(Adapted from Michael Green's excellent book, Evangelism in the Early Church
"[The early Christians were] so convinced that they had discovered the riddle of the universe, so sure of the One true God whom they had come to know, that nothing must stand in the way of their passing this good news on to others....They might be slighted, laughed at, disenfranchised, robbed of their possessions, their homes, even their families, but this would not stop them....They were not prepared to deny Christ even in order to preserve their own lives; and in the manner of their dying they made converts to their faith." (p.273)
Green highlights three motivations that fueled evangelism in the first and second centuries:1. A sense of Gratitude
The early Christians had been transformed by love. A love so great that it compelled their Lord to willingly suffer and die for their sins, offering forgiveness and hope even to His enemies. This same love now lived in the hearts of His followers, along with a deep sense of gratitude. How could they not give up everything in service to this Lord, and how could they not share this good news with others?2. A Sense of Responsibility.
The early church understood they would one day be called to account for their service to the Master, and they were determined to please Him in everything they did. They understood the reality of the coming Judgment Day, when every person would be confronted with his deeds. (The stress on Judgment in the second century was so great that it was the subject of ridicule among some pagans.) They took seriously their responsibility to live every day in the light of eternity, conscious that their every action was subject to the scrutiny of God.3. A sense of Concern.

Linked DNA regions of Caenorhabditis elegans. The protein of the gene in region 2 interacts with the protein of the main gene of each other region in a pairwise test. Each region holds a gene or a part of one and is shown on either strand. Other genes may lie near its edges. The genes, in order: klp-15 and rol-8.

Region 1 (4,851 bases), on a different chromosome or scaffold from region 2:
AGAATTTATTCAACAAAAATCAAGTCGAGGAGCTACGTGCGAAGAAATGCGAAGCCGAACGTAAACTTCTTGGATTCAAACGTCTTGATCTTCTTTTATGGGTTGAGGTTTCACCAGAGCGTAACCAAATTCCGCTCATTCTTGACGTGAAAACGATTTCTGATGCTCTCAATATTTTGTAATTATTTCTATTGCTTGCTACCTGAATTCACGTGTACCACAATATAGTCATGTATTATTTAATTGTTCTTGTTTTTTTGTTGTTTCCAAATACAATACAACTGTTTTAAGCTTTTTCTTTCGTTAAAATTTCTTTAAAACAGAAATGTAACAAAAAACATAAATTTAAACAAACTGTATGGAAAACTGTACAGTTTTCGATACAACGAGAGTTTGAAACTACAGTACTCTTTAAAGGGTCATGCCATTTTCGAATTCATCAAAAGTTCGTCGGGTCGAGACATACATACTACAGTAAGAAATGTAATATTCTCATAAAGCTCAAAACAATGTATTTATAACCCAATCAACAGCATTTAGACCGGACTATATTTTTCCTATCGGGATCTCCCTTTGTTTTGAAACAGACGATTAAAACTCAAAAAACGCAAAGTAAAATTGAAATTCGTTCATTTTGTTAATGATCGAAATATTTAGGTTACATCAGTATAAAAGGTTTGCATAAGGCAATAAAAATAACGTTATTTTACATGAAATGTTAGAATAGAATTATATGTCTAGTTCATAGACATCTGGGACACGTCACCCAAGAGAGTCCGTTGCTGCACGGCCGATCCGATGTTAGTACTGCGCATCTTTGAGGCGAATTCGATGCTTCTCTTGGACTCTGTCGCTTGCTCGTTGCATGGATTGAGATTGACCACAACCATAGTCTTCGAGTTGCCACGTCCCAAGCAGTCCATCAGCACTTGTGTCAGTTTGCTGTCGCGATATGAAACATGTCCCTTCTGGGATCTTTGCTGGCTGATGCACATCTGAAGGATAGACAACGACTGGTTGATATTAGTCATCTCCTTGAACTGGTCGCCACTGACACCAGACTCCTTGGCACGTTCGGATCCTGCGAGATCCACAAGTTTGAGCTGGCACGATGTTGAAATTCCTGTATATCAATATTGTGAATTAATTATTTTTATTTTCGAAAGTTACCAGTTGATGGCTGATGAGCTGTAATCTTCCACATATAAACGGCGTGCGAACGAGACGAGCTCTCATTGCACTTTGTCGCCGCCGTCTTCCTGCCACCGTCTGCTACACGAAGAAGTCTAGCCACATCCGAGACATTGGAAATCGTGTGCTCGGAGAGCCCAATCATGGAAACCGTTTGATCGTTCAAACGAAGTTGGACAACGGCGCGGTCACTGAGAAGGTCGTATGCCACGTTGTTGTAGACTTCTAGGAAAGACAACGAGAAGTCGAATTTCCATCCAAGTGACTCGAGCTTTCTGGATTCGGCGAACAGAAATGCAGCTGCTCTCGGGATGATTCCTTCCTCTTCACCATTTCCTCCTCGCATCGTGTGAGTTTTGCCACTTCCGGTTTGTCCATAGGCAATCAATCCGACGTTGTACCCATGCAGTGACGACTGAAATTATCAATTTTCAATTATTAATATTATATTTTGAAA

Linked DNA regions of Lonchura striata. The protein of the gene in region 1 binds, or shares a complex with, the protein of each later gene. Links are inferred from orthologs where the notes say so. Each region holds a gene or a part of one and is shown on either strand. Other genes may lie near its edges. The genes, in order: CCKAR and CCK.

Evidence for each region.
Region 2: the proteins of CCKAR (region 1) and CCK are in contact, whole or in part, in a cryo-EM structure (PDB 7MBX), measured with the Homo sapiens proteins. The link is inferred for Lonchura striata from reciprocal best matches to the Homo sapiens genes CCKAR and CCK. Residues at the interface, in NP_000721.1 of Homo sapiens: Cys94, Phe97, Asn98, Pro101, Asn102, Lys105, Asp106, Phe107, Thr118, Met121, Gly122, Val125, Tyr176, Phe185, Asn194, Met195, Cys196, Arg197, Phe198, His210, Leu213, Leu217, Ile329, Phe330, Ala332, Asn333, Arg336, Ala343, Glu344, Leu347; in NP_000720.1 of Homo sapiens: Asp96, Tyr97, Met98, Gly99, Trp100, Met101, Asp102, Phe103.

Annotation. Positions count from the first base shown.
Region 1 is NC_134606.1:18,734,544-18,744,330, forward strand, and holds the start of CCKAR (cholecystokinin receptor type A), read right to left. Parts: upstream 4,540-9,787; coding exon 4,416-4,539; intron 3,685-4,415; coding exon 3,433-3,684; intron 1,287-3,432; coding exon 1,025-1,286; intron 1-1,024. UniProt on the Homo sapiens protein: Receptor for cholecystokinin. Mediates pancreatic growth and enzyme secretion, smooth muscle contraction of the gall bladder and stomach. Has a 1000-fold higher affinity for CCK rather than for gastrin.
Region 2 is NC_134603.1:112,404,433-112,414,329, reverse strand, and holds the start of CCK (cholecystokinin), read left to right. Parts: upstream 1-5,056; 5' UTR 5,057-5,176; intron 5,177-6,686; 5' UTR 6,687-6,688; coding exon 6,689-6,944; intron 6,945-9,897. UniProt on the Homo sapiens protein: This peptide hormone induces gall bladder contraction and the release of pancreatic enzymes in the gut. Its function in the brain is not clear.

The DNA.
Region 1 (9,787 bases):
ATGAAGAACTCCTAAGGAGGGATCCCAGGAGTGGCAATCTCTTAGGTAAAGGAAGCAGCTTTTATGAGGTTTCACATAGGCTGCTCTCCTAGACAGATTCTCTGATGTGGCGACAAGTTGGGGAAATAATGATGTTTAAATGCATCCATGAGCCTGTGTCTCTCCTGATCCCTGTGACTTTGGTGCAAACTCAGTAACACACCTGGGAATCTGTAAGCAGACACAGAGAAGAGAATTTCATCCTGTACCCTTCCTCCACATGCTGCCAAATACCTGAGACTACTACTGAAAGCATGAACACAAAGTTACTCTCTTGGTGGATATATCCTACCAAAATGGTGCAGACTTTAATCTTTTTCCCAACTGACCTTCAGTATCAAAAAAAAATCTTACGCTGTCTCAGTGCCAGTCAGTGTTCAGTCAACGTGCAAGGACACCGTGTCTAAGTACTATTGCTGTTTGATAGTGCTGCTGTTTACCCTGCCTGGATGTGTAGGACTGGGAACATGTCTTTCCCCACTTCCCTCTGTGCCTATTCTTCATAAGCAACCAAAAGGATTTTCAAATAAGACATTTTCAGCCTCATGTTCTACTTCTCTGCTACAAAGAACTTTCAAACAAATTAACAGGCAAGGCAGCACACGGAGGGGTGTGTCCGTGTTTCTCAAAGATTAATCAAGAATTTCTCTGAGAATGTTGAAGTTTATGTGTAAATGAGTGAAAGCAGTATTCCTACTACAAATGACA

Jesus came to seek and save the lost. The early Christians saw that on the cross Jesus suffered the wrath of God in our place, and rose triumphant to demonstrate his victory. United with Christ we could face judgment unafraid, released from the paralyzing terror of wondering all through our lives if we would be accepted or rejected on the last Day. If you believe that outside of Christ there is no hope, it is impossible to posses and atom of human love and kindness without being gripped with a great desire to bring people to this one way of salvation. Many in the early church plead earnestly, even with tears, to try and persuade others to step out of darkness and into the wonderful light of Christ.
May we do the same. Take a moment to examine yourself, and ask God to grow these same motives in your own heart.